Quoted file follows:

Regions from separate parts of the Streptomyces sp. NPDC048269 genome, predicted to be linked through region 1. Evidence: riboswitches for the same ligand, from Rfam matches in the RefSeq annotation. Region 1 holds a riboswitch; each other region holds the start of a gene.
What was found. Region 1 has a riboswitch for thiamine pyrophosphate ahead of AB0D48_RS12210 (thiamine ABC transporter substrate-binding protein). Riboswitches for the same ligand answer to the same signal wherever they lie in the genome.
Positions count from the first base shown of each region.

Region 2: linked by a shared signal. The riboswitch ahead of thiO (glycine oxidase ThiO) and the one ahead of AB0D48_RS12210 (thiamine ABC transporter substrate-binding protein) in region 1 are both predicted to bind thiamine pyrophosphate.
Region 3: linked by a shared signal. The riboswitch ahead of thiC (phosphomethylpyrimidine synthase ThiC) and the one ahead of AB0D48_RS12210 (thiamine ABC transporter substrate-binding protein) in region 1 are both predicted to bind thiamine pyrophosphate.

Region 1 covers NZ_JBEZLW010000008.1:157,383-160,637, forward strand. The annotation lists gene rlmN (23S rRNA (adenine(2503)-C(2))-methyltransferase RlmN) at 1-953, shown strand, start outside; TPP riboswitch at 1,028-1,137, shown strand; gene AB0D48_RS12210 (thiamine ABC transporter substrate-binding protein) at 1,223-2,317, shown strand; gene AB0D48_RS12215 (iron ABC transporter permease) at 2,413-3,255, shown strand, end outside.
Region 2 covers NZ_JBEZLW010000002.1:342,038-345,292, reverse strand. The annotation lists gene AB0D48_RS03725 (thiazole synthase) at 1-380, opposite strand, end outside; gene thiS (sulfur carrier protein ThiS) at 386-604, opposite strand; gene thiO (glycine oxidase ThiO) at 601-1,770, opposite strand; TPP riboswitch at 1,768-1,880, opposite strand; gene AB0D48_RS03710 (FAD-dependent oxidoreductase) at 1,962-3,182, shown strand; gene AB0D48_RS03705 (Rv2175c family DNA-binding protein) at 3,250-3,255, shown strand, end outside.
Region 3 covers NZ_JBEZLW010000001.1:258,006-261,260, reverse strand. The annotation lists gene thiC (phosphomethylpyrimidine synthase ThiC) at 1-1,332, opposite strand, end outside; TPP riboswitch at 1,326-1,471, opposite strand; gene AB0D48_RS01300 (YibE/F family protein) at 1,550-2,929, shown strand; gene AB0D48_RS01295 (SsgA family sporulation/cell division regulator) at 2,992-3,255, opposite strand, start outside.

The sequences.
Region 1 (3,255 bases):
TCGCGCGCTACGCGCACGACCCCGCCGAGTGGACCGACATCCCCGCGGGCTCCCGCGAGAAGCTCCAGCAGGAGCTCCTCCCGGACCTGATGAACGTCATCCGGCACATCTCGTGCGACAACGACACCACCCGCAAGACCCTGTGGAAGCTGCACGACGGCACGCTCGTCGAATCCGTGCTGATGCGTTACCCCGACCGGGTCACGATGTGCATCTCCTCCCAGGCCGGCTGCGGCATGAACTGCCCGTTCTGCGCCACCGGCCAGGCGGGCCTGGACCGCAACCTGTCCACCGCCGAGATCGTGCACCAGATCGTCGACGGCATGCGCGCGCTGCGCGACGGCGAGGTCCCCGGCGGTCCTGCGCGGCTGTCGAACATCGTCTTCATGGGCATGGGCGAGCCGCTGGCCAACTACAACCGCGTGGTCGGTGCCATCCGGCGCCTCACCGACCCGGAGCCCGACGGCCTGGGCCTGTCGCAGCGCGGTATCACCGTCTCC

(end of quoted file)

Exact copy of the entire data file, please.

Regions from separate parts of the Streptomyces sp. NPDC048269 genome, predicted to be linked through region 1. Evidence: riboswitches for the same ligand, from Rfam matches in the RefSeq annotation. Region 1 holds a riboswitch; each other region holds the start of a gene.
What was found. Region 1 has a riboswitch for thiamine pyrophosphate ahead of AB0D48_RS12210 (thiamine ABC transporter substrate-binding protein). Riboswitches for the same ligand answer to the same signal wherever they lie in the genome.
Positions count from the first base shown of each region.

Region 2: linked by a shared signal. The riboswitch ahead of thiO (glycine oxidase ThiO) and the one ahead of AB0D48_RS12210 (thiamine ABC transporter substrate-binding protein) in region 1 are both predicted to bind thiamine pyrophosphate.
Region 3: linked by a shared signal. The riboswitch ahead of thiC (phosphomethylpyrimidine synthase ThiC) and the one ahead of AB0D48_RS12210 (thiamine ABC transporter substrate-binding protein) in region 1 are both predicted to bind thiamine pyrophosphate.

Region 1 covers NZ_JBEZLW010000008.1:157,383-160,637, forward strand. The annotation lists gene rlmN (23S rRNA (adenine(2503)-C(2))-methyltransferase RlmN) at 1-953, shown strand, start outside; TPP riboswitch at 1,028-1,137, shown strand; gene AB0D48_RS12210 (thiamine ABC transporter substrate-binding protein) at 1,223-2,317, shown strand; gene AB0D48_RS12215 (iron ABC transporter permease) at 2,413-3,255, shown strand, end outside.
Region 2 covers NZ_JBEZLW010000002.1:342,038-345,292, reverse strand. The annotation lists gene AB0D48_RS03725 (thiazole synthase) at 1-380, opposite strand, end outside; gene thiS (sulfur carrier protein ThiS) at 386-604, opposite strand; gene thiO (glycine oxidase ThiO) at 601-1,770, opposite strand; TPP riboswitch at 1,768-1,880, opposite strand; gene AB0D48_RS03710 (FAD-dependent oxidoreductase) at 1,962-3,182, shown strand; gene AB0D48_RS03705 (Rv2175c family DNA-binding protein) at 3,250-3,255, shown strand, end outside.
Region 3 covers NZ_JBEZLW010000001.1:258,006-261,260, reverse strand. The annotation lists gene thiC (phosphomethylpyrimidine synthase ThiC) at 1-1,332, opposite strand, end outside; TPP riboswitch at 1,326-1,471, opposite strand; gene AB0D48_RS01300 (YibE/F family protein) at 1,550-2,929, shown strand; gene AB0D48_RS01295 (SsgA family sporulation/cell division regulator) at 2,992-3,255, opposite strand, start outside.

The sequences.
Region 1 (3,255 bases):
TCGCGCGCTACGCGCACGACCCCGCCGAGTGGACCGACATCCCCGCGGGCTCCCGCGAGAAGCTCCAGCAGGAGCTCCTCCCGGACCTGATGAACGTCATCCGGCACATCTCGTGCGACAACGACACCACCCGCAAGACCCTGTGGAAGCTGCACGACGGCACGCTCGTCGAATCCGTGCTGATGCGTTACCCCGACCGGGTCACGATGTGCATCTCCTCCCAGGCCGGCTGCGGCATGAACTGCCCGTTCTGCGCCACCGGCCAGGCGGGCCTGGACCGCAACCTGTCCACCGCCGAGATCGTGCACCAGATCGTCGACGGCATGCGCGCGCTGCGCGACGGCGAGGTCCCCGGCGGTCCTGCGCGGCTGTCGAACATCGTCTTCATGGGCATGGGCGAGCCGCTGGCCAACTACAACCGCGTGGTCGGTGCCATCCGGCGCCTCACCGACCCGGAGCCCGACGGCCTGGGCCTGTCGCAGCGCGGTATCACCGTCTCC